Photo by Rocky Grimes
We offer a gleefully muddy childhood: one full of play, exploration, and wonder outdoors.
Yes, you heard that right! Tiny Trees is all-outdoors. We partner with public parks to create class spaces that offer children more than the traditional classroom.
The best part is we offer this joyful education to all families, with an equitable approach to financial assistance and a commitment to inclusive, anti-bias practices. Tiny Trees Preschool is a 501(c)(3) non-profit organization.
Based in the roots of our vision for equitable, accessible early childhood education, one of the core components of our curriculum is anti-bias work. By celebrating individual children’s interests, cultures, and skills, we seek to create an inclusive learning environment that celebrates difference. Yet, we recognize that simply celebrating difference too often leaves room for bias to develop in young children and deeply impacts young children from marginalized communities. It is thus our goal for our learning environments to model a world where bias is worked against and dominant, privileged culture is de-centered.
We challenge children to become critical thinkers around topics like race, ability, gender, socioeconomic status, biological sex, ethnicity, language and communication, and other identity markers. In doing this work, we seek to elevate the voices and perspectives of those who have not had adequate representation. We do this through books, discussions, puppets, and play in a developmentally appropriate way. According to Anti-Bias Education for Young Children and Ourselves, by Louise Derman-Sparks and Julie Olsen Edwards, the four main goals of anti-bias work with young children are:
Identity : Each child will demonstrate self-awareness, confidence, family pride, and positive social identities.
Diversity : Each child will express comfort and joy with human diversity; accurate language for human differences; and deep, caring human connections.
Justice : Each child will increasingly recognize unfairness, have language to describe unfairness, and understand that unfairness hurts.
Action : Each child will demonstrate empowerment and the skills to act, with others or alone, against prejudice and/or discriminatory actions.
Our goal is to dive into these topics naturally based on interactions in children’s play, children’s questions, and conversations throughout the school day. Yet, we believe that these subjects are too important to always wait for the subject to emerge from the children. At these times, we very thoughtfully and gently introduce new ideas, activities, and discussion topics to share with the children in our care.
Public parks are a wonderful setting to do this work; children are encouraged to care for the land and people around them and become activists for the community and for a better world. We use principles of place-based education to guide the way that we engage with the park and the social and environmental justice associated with being in this space. Children become stewards for the community and, ultimately, for the people and planet around them.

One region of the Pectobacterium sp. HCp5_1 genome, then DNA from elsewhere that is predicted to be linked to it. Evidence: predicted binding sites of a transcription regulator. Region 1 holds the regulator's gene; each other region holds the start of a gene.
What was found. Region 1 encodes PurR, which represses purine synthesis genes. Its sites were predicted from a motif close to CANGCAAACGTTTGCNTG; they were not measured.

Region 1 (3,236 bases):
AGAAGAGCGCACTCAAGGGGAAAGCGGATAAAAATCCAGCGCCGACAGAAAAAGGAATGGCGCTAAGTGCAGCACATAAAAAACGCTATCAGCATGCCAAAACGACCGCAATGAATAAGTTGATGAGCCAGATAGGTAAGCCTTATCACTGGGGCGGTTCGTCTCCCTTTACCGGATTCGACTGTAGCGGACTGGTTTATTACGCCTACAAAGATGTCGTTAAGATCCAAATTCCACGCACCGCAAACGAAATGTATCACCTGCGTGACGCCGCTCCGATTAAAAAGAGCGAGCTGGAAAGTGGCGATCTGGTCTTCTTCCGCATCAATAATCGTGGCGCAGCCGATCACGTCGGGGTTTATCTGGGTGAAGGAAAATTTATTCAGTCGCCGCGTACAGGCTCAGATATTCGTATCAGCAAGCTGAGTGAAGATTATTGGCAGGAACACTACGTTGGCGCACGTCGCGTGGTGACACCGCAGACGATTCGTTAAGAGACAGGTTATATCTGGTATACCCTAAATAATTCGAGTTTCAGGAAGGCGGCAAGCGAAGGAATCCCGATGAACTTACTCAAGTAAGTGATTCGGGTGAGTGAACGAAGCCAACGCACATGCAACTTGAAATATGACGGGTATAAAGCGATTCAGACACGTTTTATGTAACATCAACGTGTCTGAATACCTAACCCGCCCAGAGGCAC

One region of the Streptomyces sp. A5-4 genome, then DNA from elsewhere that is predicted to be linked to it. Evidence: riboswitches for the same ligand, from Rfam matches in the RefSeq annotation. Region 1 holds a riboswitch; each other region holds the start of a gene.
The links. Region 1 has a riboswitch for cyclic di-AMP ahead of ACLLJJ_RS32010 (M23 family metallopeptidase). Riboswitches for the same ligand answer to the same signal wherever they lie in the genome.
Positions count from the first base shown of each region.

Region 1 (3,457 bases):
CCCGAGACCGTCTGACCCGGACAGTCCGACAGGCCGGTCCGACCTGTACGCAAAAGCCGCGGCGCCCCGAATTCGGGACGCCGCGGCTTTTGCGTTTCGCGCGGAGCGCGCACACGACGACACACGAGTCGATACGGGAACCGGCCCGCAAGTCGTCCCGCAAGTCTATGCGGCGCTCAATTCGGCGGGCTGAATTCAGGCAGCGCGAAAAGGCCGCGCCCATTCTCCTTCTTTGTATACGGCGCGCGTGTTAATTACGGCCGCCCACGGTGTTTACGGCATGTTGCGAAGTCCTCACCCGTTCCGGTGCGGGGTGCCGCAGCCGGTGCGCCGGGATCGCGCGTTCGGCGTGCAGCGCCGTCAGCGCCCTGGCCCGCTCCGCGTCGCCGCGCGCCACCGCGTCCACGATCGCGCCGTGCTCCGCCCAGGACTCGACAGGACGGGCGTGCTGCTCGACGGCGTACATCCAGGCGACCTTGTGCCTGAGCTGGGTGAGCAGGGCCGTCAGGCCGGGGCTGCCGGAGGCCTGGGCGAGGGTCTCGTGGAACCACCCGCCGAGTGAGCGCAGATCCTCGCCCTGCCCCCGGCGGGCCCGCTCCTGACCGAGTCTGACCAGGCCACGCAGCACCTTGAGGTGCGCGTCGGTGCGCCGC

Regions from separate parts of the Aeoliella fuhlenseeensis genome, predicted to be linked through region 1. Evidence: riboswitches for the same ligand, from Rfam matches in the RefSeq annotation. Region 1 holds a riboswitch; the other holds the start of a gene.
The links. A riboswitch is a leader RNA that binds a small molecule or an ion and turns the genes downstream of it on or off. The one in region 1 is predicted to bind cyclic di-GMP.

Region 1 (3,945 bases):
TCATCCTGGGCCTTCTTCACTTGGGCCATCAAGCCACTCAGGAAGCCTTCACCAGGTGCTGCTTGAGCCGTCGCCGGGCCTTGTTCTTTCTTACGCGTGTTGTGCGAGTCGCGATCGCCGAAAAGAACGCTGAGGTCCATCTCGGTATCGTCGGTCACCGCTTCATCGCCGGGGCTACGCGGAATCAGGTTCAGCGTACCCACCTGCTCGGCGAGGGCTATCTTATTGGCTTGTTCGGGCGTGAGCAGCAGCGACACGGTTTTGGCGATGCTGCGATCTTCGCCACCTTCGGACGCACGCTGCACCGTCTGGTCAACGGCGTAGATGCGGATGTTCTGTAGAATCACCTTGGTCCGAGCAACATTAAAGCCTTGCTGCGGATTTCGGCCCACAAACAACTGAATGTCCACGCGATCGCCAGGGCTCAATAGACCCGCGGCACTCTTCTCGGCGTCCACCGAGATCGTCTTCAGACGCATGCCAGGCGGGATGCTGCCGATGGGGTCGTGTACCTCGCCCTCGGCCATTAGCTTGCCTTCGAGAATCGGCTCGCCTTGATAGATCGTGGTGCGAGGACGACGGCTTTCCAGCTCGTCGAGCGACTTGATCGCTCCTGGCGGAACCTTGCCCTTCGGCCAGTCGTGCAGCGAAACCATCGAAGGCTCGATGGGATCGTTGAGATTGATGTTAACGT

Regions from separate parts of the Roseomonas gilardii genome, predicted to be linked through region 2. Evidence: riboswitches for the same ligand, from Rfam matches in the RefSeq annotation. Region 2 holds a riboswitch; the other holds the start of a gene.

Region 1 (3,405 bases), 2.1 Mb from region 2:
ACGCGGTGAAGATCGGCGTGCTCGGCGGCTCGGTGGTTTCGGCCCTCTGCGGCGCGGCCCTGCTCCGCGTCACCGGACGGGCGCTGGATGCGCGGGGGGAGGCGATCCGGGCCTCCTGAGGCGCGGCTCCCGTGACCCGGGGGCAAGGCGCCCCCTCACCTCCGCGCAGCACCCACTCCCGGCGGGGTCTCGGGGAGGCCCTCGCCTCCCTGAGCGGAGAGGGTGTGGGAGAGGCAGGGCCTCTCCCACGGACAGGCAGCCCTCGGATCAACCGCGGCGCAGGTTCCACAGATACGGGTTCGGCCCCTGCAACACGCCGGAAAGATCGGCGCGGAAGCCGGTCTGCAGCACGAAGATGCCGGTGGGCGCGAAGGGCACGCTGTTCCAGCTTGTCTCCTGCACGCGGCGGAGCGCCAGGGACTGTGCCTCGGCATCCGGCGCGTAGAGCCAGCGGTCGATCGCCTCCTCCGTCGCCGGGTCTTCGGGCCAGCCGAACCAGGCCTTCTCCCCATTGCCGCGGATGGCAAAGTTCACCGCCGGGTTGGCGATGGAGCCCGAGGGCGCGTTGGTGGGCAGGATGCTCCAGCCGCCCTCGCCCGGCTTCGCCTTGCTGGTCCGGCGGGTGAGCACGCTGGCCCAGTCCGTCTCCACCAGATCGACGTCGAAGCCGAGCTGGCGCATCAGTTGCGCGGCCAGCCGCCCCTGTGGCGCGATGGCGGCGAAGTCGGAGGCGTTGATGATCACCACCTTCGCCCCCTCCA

We believe that children are strong, capable and full of potential. Children learn through play, and nature -whether in the cracks of a sidewalk or in the deep woods, provides an amazing platform for that learning. We implement an anti-bias curriculum in our outdoor classrooms; a proactive approach to helping children to build a more equitable, just world through their interactions with one another. Students and teachers will engage in dialogue in celebration of difference and be challenged to think critically about how they treat one another.
To meet our goals we use a celebrated, evidence based curriculum called High Scope. We chose it because:
1) It has a strong evidence base (they ran the first study on preschool learning 50 yrs ago – the perry preschool project).
2) The City of Seattle recommends it as a standard of quality for their preschool program.
3) It works outdoors. The model is dependent on the quality of the interaction between the teacher and student not props, prepared worksheets or ipads.
High Scope provides a framework for how we deliver high quality education. Nature, our students, our educators, and the community around us provides the filler. Teachers construct opportunities for children based on their needs, interests, and what’s happening in nature. It is the ultimate emergent curriculum.
We aim to measure our quality the Preschool Quality Assessment (PQA) and the Guidelines for Excellence for Early Childhood Environmental Education Programs. We are in partnership with the Department of Children, Youth and Families (DCYF) to develop additional standards for outdoor preschools.
Our teachers track student progress by documenting their daily experiences and using reflective practices to support them. Our observations are based on the teaching strategies gold system, which offers developmental milestones and learning objectives. We use these tools to make sure we are meeting the individual need of every student, wherever they are in their learning progression.
We welcome all children and families. Read our non-discrimination policy here.
Learn more at www.WashingtonTribes.org